The staircase led below decks to a passageway that went off in two directions. Neither had prominence. Lowell made a quick decision and was just moving off when the sound of boots on steel echoed up ahead. There were no doors, no hiding places in the smooth-walled passageway. He reversed direction and hurried back toward the companion-way.
A guard carrying an AK-47 turned a corner. He strode down the passageway at a slow cadence, and paused at the base of the companionway.
Lowell had taken cover in the deeply shadowed well behind it. He was watching the guard through the spaces between the treads, and nervously eyeing the deck where his wet sneakers had left prints.
The stairwell was open to the sky. The guard glanced up longingly, then climbed a half dozen steps stopping inches from Lowell who could reach between the treads and touch him. The guard filled his lungs with the sea air, came back down, and continued his rounds.
The instant he was out of sight, Lowell came out from his hiding place and hurried off in the opposite direction. He soon came to a hatch in the dimly lit passageway, opened it cautiously, and heard the hiss of high-volume filtration used in air locks. An intense glow came from the far end of the L-shaped interface. He crept along the wall to the corner,
and peered round it. A window overlooked a brilliantly illuminated clean room beyond.
A Soviet SS-16A Heron missile was suspended in the cavernous space like an immense torpedo.
Lowell was staring right at the business end of the sleek weapon; and despite mission objectives, the discovery startled him. The bulbous graphite nose had been removed, revealing the pointed black cones of the missile’s seven warheads. It was like looking into a cup filled with gigantic just-sharpened pencils—each capable of unleashing nuclear destruction.
Banks of lights encircled the rocket’s finned titanium skin. The blinding halogens were focused on open access hatches, where components of the guidance and propulsion systems were visible.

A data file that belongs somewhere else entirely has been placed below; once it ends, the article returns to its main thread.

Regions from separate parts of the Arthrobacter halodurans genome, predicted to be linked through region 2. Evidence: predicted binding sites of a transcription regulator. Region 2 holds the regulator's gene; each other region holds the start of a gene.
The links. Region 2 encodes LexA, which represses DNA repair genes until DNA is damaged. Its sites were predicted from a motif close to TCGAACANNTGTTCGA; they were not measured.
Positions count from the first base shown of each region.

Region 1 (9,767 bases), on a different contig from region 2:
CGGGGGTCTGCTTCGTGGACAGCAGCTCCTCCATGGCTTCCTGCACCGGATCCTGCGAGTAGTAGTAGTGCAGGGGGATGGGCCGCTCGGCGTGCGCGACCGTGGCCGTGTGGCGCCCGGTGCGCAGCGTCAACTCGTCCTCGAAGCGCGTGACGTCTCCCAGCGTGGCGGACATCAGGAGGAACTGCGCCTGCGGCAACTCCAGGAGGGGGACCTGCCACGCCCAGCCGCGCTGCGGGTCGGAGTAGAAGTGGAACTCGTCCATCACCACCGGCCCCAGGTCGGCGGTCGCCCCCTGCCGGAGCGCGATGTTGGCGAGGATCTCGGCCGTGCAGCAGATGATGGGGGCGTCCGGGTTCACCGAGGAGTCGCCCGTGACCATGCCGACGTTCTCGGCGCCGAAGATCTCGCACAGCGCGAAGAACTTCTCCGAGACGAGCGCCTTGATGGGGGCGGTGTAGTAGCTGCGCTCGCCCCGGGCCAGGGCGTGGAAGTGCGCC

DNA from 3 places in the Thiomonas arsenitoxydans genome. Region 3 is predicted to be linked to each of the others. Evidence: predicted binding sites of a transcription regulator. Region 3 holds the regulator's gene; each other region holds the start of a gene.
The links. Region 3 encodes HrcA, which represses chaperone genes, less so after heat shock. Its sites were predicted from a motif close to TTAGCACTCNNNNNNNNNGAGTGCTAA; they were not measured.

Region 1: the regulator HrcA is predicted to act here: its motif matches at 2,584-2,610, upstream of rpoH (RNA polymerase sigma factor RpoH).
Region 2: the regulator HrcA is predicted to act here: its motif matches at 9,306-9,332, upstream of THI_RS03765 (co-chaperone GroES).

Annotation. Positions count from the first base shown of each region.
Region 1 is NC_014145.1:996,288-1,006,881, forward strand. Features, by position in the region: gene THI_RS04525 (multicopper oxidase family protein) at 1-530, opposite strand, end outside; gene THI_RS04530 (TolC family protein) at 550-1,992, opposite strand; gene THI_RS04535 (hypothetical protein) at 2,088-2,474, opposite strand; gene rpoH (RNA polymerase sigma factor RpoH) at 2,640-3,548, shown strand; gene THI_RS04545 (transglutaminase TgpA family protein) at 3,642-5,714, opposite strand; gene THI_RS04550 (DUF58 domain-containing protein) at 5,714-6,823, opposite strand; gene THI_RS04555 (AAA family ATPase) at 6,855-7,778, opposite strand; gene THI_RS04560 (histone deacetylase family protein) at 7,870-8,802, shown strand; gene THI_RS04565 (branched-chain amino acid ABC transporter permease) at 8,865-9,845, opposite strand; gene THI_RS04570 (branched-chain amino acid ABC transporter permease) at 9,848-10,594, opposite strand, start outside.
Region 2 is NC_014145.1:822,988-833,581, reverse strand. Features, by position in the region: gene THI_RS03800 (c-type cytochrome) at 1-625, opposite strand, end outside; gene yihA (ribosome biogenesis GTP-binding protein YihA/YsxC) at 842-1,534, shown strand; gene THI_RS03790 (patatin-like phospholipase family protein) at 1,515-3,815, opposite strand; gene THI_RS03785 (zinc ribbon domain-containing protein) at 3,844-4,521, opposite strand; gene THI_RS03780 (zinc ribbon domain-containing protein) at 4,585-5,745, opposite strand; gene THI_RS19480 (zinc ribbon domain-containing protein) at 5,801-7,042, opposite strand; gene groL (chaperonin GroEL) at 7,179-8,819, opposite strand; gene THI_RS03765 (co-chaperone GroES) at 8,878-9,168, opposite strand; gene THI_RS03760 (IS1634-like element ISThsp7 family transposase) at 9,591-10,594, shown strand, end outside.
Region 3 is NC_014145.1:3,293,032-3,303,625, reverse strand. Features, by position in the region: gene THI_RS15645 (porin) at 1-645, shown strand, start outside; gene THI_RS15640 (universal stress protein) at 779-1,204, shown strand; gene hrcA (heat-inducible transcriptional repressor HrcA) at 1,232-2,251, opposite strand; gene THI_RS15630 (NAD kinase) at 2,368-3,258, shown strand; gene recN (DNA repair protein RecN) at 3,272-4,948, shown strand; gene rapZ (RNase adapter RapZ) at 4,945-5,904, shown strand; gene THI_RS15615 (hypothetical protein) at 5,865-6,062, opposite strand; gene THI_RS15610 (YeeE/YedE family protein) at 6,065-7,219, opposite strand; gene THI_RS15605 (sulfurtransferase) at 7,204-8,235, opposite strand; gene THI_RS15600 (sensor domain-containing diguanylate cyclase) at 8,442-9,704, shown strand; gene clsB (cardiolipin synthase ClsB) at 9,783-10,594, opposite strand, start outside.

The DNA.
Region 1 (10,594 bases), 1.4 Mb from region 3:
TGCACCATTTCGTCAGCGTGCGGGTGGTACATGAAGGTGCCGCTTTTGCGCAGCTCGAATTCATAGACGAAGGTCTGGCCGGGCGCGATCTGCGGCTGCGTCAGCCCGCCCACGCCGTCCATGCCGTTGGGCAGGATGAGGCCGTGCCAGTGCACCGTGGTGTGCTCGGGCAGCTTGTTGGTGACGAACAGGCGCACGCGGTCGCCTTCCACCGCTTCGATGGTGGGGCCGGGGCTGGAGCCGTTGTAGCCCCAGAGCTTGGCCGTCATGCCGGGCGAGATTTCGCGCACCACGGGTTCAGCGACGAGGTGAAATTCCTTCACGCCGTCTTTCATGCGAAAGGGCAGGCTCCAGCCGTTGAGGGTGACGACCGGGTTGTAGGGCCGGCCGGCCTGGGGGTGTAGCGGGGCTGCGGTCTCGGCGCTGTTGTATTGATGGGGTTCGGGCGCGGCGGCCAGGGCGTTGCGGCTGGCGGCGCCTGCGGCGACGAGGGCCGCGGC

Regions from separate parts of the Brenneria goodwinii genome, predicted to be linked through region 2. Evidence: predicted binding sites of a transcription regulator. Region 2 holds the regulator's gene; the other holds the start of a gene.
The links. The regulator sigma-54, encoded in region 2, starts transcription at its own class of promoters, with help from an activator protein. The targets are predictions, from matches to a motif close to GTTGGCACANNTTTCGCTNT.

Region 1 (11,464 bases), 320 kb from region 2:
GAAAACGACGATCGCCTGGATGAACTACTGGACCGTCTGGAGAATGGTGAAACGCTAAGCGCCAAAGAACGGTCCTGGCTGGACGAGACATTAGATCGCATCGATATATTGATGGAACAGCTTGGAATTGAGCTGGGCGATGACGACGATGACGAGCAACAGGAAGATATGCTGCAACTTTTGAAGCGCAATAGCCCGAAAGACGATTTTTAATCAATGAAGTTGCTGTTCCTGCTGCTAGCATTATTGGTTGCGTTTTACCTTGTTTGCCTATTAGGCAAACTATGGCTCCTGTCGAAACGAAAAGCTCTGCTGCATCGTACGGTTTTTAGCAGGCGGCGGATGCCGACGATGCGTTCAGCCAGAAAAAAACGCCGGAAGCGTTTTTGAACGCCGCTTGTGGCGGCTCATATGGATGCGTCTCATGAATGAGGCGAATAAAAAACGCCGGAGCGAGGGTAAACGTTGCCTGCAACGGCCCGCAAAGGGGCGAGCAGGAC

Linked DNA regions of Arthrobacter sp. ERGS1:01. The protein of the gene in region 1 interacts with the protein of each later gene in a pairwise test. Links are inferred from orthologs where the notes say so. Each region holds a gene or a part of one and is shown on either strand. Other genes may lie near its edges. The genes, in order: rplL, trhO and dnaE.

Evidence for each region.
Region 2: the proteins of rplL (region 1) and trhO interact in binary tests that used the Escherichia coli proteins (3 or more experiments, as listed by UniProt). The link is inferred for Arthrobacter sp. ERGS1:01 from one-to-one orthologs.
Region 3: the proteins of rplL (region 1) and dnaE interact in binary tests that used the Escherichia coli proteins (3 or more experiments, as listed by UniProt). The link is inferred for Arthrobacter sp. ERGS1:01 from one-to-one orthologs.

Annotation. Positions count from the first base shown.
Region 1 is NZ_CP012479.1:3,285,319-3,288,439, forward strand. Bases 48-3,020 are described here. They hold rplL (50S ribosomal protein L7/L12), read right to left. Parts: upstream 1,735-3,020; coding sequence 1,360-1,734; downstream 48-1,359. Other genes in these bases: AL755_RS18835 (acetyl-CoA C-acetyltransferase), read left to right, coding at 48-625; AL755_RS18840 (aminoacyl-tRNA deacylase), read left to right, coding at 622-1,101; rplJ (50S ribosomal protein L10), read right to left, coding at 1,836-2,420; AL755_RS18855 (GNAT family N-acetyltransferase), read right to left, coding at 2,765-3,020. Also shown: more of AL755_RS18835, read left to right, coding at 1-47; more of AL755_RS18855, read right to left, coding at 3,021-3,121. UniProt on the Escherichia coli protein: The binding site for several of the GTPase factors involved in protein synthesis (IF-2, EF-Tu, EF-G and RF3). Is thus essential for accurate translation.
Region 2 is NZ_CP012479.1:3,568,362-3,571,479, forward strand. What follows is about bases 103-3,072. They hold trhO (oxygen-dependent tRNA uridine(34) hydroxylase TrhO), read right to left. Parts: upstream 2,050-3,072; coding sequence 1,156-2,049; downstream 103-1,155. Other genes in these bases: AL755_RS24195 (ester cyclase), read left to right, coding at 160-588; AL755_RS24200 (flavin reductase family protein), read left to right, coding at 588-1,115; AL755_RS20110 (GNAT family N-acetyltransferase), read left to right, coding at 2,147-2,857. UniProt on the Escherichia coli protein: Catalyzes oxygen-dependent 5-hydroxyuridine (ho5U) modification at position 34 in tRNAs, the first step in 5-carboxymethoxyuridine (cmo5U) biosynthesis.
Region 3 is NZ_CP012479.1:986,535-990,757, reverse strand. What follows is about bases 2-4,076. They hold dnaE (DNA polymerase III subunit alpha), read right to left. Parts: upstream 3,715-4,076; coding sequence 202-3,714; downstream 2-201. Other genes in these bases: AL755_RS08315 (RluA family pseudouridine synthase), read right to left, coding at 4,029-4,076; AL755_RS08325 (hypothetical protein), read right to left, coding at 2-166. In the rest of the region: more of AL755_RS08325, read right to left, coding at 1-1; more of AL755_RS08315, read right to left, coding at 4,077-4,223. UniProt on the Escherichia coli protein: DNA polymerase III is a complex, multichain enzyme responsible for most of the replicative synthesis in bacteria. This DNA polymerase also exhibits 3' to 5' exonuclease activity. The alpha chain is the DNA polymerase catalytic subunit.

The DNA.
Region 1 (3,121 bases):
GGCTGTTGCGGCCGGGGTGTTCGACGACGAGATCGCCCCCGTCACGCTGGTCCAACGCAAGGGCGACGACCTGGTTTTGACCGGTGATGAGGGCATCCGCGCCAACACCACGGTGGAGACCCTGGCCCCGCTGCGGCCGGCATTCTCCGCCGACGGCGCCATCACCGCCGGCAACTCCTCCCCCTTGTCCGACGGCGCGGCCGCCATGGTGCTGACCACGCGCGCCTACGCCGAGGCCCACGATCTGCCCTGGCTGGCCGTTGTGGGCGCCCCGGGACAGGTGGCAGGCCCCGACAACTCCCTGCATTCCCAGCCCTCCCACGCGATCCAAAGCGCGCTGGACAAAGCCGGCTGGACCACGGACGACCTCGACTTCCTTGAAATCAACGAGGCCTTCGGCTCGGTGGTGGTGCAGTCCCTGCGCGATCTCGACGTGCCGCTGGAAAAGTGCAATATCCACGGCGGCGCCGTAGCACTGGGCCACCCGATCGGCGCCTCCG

Most of the technicians had long retired. But a few, in pale blue coveralls, were still monitoring test equipment. Lowell watched as one of them went along a catwalk to a landing and entered an elevator. The late hour and the fact that many vessels used bow space for crew quarters led Lowell to assume the technician was headed for his cabin—but Lowell was wrong. Missile group quarters were adjacent to, not below, the clean room. Lowell had only seen half the picture.
A numerical keypad on the wall next to the hatch—ostensibly requiring an access code—prevented him from entering the clean room. And he decided to leave before the guard returned.
Arnsbarger was with the Russian in his cabin. The seaman pulled the bottle of slivovitz from a hiding place beneath his bunk, held it aloft triumphantly, and headed out the door.
“Hey, where you going?” Arnsbarger asked.
“What about your friend?”
“Sound asleep,” Arnsbarger said, hiding the surge of adrenalin that hit him. “All that jogging knocked the shit out of him. Come on, let’s drink that here.”
“Maybe he woke up,” the Russian insisted, heading down the passageway. Arnsbarger was right behind him.
In the bow, Lowell had eluded the guard, scurried up the companion-way, and started the long walk back on the main deck.
Arnsbarger and the Russian had come from crew quarters in the stern, crossed the deck, and climbed the companionway to the guest compartments.
The Russian opened the door and entered, then looked back at Arnsbarger.
“He’s not here,” he said suspiciously. “I thought you said he was asleep?”
“Guess he must’ve gone to the head,” Arnsbarger bluffed. The bedding was appropriately mussed, but he could see the Russian wondering what, if anything, was going on. “You going to crack that open or hug it?” he asked, trying to keep him from going to look for Lowell. He flipped up the foldaway table and set two cups on it. “There we go,” he said, taking the bottle. He pulled the cork, filled the cups with the clear, thin brandy, and offered one to the Russian who shook no warily. He was about to leave the compartment to search for Lowell when the lanky Californian entered from the companionway.
“Here he is,” Arnsbarger said, concealing his relief and, using his eyes to warn Lowell, added, “My friend, here, brought us a little nightcap.”
“Great,” Lowell said as he took off his slicker and dropped it on a hook.
“Does he always wear his slicker to the head?” the Russian asked facetiously.
Arnsbarger forced a chuckle.
“I went for a walk on deck,” Lowell replied nonchalantly. He fell on a bunk flicking a nervous look to Arnsbarger, who returned it confirming the Russian was suspicious.